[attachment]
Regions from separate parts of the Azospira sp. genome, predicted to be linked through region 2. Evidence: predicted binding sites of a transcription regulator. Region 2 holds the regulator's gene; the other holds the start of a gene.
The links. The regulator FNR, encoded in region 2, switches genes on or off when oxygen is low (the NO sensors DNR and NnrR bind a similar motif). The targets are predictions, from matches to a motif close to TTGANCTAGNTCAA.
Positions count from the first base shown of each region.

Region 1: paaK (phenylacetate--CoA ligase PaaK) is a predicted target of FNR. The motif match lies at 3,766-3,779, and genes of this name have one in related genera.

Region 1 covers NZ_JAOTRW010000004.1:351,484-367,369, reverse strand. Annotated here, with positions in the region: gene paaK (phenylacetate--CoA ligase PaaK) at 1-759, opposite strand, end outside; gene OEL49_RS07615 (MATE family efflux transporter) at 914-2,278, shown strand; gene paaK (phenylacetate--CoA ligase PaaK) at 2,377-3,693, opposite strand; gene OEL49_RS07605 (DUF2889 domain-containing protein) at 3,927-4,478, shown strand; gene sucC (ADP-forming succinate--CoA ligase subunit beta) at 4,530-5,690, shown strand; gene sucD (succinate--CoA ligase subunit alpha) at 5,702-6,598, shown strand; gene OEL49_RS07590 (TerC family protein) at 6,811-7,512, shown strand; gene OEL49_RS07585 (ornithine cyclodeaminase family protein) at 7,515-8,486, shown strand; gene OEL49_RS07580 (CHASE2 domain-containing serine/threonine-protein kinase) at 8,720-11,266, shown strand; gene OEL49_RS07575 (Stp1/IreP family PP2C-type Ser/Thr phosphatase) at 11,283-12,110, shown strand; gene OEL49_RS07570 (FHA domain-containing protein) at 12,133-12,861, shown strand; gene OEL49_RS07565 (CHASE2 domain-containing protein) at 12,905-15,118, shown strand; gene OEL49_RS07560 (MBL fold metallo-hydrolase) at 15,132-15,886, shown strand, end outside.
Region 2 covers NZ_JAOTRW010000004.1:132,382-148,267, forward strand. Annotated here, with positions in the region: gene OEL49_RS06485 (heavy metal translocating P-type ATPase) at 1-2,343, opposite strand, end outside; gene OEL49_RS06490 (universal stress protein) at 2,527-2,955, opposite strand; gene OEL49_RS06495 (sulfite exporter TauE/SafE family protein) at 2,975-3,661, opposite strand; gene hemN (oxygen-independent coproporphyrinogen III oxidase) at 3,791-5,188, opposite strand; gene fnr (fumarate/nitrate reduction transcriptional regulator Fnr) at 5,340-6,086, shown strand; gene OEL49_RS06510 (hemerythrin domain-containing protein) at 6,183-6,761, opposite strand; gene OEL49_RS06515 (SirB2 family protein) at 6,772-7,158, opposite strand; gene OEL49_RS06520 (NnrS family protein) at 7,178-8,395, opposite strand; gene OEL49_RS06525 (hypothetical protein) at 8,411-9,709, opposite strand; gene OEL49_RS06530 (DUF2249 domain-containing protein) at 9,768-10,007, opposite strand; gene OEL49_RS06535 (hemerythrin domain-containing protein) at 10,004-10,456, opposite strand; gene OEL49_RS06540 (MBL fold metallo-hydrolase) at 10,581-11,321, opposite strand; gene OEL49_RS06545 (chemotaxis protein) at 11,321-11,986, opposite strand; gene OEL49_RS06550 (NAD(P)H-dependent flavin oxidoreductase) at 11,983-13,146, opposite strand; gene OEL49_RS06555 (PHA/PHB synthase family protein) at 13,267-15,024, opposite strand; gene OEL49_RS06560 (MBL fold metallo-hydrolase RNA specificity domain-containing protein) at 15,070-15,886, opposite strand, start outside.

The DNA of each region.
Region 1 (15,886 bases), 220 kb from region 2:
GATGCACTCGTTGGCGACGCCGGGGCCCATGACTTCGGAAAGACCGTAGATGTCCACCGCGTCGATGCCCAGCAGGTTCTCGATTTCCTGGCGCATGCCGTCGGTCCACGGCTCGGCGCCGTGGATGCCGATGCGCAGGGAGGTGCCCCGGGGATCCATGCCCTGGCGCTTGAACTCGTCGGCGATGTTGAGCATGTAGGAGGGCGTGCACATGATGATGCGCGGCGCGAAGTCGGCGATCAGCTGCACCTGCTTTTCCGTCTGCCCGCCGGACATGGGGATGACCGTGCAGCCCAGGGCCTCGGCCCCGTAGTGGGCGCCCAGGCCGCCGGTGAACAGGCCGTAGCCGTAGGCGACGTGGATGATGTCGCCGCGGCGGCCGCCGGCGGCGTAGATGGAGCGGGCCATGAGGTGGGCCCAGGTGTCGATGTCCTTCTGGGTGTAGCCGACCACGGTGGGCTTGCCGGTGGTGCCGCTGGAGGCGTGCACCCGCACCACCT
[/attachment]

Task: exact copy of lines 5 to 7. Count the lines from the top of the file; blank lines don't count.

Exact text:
Region 1 covers NZ_JAOTRW010000004.1:351,484-367,369, reverse strand. Annotated here, with positions in the region: gene paaK (phenylacetate--CoA ligase PaaK) at 1-759, opposite strand, end outside; gene OEL49_RS07615 (MATE family efflux transporter) at 914-2,278, shown strand; gene paaK (phenylacetate--CoA ligase PaaK) at 2,377-3,693, opposite strand; gene OEL49_RS07605 (DUF2889 domain-containing protein) at 3,927-4,478, shown strand; gene sucC (ADP-forming succinate--CoA ligase subunit beta) at 4,530-5,690, shown strand; gene sucD (succinate--CoA ligase subunit alpha) at 5,702-6,598, shown strand; gene OEL49_RS07590 (TerC family protein) at 6,811-7,512, shown strand; gene OEL49_RS07585 (ornithine cyclodeaminase family protein) at 7,515-8,486, shown strand; gene OEL49_RS07580 (CHASE2 domain-containing serine/threonine-protein kinase) at 8,720-11,266, shown strand; gene OEL49_RS07575 (Stp1/IreP family PP2C-type Ser/Thr phosphatase) at 11,283-12,110, shown strand; gene OEL49_RS07570 (FHA domain-containing protein) at 12,133-12,861, shown strand; gene OEL49_RS07565 (CHASE2 domain-containing protein) at 12,905-15,118, shown strand; gene OEL49_RS07560 (MBL fold metallo-hydrolase) at 15,132-15,886, shown strand, end outside.
Region 2 covers NZ_JAOTRW010000004.1:132,382-148,267, forward strand. Annotated here, with positions in the region: gene OEL49_RS06485 (heavy metal translocating P-type ATPase) at 1-2,343, opposite strand, end outside; gene OEL49_RS06490 (universal stress protein) at 2,527-2,955, opposite strand; gene OEL49_RS06495 (sulfite exporter TauE/SafE family protein) at 2,975-3,661, opposite strand; gene hemN (oxygen-independent coproporphyrinogen III oxidase) at 3,791-5,188, opposite strand; gene fnr (fumarate/nitrate reduction transcriptional regulator Fnr) at 5,340-6,086, shown strand; gene OEL49_RS06510 (hemerythrin domain-containing protein) at 6,183-6,761, opposite strand; gene OEL49_RS06515 (SirB2 family protein) at 6,772-7,158, opposite strand; gene OEL49_RS06520 (NnrS family protein) at 7,178-8,395, opposite strand; gene OEL49_RS06525 (hypothetical protein) at 8,411-9,709, opposite strand; gene OEL49_RS06530 (DUF2249 domain-containing protein) at 9,768-10,007, opposite strand; gene OEL49_RS06535 (hemerythrin domain-containing protein) at 10,004-10,456, opposite strand; gene OEL49_RS06540 (MBL fold metallo-hydrolase) at 10,581-11,321, opposite strand; gene OEL49_RS06545 (chemotaxis protein) at 11,321-11,986, opposite strand; gene OEL49_RS06550 (NAD(P)H-dependent flavin oxidoreductase) at 11,983-13,146, opposite strand; gene OEL49_RS06555 (PHA/PHB synthase family protein) at 13,267-15,024, opposite strand; gene OEL49_RS06560 (MBL fold metallo-hydrolase RNA specificity domain-containing protein) at 15,070-15,886, opposite strand, start outside.

The DNA of each region.